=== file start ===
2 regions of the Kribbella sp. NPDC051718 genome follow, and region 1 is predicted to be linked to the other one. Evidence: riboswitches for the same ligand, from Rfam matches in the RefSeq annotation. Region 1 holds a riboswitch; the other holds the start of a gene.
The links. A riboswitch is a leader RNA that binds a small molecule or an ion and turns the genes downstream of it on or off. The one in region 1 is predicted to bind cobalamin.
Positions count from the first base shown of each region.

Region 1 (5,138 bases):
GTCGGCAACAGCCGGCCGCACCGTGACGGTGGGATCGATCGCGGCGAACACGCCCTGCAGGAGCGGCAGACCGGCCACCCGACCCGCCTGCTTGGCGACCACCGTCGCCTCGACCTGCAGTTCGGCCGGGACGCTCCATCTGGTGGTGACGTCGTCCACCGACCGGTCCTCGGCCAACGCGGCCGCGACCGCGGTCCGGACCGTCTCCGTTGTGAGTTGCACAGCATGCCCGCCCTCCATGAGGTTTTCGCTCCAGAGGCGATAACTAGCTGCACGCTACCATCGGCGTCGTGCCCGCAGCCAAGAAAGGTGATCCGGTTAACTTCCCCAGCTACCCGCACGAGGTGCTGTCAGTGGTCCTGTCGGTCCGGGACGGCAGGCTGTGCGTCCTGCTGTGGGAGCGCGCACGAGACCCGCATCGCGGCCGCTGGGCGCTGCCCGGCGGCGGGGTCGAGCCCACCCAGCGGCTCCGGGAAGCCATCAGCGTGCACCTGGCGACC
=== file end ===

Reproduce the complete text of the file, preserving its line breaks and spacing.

2 regions of the Kribbella sp. NPDC051718 genome follow, and region 1 is predicted to be linked to the other one. Evidence: riboswitches for the same ligand, from Rfam matches in the RefSeq annotation. Region 1 holds a riboswitch; the other holds the start of a gene.
The links. A riboswitch is a leader RNA that binds a small molecule or an ion and turns the genes downstream of it on or off. The one in region 1 is predicted to bind cobalamin.
Positions count from the first base shown of each region.

Region 1 (5,138 bases):
GTCGGCAACAGCCGGCCGCACCGTGACGGTGGGATCGATCGCGGCGAACACGCCCTGCAGGAGCGGCAGACCGGCCACCCGACCCGCCTGCTTGGCGACCACCGTCGCCTCGACCTGCAGTTCGGCCGGGACGCTCCATCTGGTGGTGACGTCGTCCACCGACCGGTCCTCGGCCAACGCGGCCGCGACCGCGGTCCGGACCGTCTCCGTTGTGAGTTGCACAGCATGCCCGCCCTCCATGAGGTTTTCGCTCCAGAGGCGATAACTAGCTGCACGCTACCATCGGCGTCGTGCCCGCAGCCAAGAAAGGTGATCCGGTTAACTTCCCCAGCTACCCGCACGAGGTGCTGTCAGTGGTCCTGTCGGTCCGGGACGGCAGGCTGTGCGTCCTGCTGTGGGAGCGCGCACGAGACCCGCATCGCGGCCGCTGGGCGCTGCCCGGCGGCGGGGTCGAGCCCACCCAGCGGCTCCGGGAAGCCATCAGCGTGCACCTGGCGACC